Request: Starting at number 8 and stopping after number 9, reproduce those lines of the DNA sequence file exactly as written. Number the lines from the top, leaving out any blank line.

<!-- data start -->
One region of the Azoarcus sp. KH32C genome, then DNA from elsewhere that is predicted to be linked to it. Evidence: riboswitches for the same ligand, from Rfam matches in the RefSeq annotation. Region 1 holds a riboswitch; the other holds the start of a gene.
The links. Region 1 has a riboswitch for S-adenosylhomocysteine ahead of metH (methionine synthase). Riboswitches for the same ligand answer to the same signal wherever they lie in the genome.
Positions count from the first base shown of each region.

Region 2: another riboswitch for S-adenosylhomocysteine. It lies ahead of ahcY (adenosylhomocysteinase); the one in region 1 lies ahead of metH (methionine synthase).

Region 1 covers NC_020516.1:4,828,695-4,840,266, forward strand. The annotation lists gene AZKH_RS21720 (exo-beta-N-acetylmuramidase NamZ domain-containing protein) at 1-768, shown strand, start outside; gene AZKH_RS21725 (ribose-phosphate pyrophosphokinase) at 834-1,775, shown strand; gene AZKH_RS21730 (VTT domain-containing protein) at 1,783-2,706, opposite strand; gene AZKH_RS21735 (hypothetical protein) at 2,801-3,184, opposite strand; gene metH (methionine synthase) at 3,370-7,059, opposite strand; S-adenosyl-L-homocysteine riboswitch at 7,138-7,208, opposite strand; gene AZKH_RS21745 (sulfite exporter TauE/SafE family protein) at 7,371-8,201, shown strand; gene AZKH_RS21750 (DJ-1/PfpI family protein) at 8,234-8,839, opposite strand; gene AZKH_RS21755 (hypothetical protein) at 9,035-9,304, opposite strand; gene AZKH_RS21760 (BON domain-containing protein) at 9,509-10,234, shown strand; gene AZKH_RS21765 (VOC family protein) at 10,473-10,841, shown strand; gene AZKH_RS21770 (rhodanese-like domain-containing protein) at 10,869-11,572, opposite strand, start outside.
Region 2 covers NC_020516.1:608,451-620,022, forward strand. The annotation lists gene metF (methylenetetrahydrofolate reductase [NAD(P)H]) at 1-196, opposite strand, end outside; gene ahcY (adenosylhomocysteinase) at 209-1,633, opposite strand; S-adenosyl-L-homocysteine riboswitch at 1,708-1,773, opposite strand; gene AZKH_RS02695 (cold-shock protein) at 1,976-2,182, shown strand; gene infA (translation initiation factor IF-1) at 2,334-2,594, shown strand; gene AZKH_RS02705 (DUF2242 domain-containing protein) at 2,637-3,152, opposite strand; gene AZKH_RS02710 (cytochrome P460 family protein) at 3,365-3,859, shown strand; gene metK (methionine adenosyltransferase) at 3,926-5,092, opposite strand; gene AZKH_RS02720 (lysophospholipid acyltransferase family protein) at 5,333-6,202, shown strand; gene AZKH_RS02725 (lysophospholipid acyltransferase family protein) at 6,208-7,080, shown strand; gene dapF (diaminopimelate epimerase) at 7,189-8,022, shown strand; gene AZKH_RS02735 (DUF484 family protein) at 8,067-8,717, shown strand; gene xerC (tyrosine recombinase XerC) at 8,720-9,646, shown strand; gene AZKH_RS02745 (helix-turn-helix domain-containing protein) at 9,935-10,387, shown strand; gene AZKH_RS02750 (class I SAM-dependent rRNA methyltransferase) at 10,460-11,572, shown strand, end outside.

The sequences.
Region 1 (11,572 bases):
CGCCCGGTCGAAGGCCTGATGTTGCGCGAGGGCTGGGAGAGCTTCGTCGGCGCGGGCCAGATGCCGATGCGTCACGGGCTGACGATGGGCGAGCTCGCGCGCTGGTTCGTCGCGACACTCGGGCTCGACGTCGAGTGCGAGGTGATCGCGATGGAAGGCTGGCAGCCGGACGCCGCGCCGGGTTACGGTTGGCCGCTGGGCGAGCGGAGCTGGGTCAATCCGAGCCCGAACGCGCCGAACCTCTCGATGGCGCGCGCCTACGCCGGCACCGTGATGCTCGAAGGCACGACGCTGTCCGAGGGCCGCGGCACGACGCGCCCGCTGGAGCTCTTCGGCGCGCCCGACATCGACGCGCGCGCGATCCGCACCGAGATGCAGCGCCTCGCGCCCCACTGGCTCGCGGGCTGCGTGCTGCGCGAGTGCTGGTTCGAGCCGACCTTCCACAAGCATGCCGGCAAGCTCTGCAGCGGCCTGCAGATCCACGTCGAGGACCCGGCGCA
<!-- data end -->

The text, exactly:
Region 1 (11,572 bases):
CGCCCGGTCGAAGGCCTGATGTTGCGCGAGGGCTGGGAGAGCTTCGTCGGCGCGGGCCAGATGCCGATGCGTCACGGGCTGACGATGGGCGAGCTCGCGCGCTGGTTCGTCGCGACACTCGGGCTCGACGTCGAGTGCGAGGTGATCGCGATGGAAGGCTGGCAGCCGGACGCCGCGCCGGGTTACGGTTGGCCGCTGGGCGAGCGGAGCTGGGTCAATCCGAGCCCGAACGCGCCGAACCTCTCGATGGCGCGCGCCTACGCCGGCACCGTGATGCTCGAAGGCACGACGCTGTCCGAGGGCCGCGGCACGACGCGCCCGCTGGAGCTCTTCGGCGCGCCCGACATCGACGCGCGCGCGATCCGCACCGAGATGCAGCGCCTCGCGCCCCACTGGCTCGCGGGCTGCGTGCTGCGCGAGTGCTGGTTCGAGCCGACCTTCCACAAGCATGCCGGCAAGCTCTGCAGCGGCCTGCAGATCCACGTCGAGGACCCGGCGCA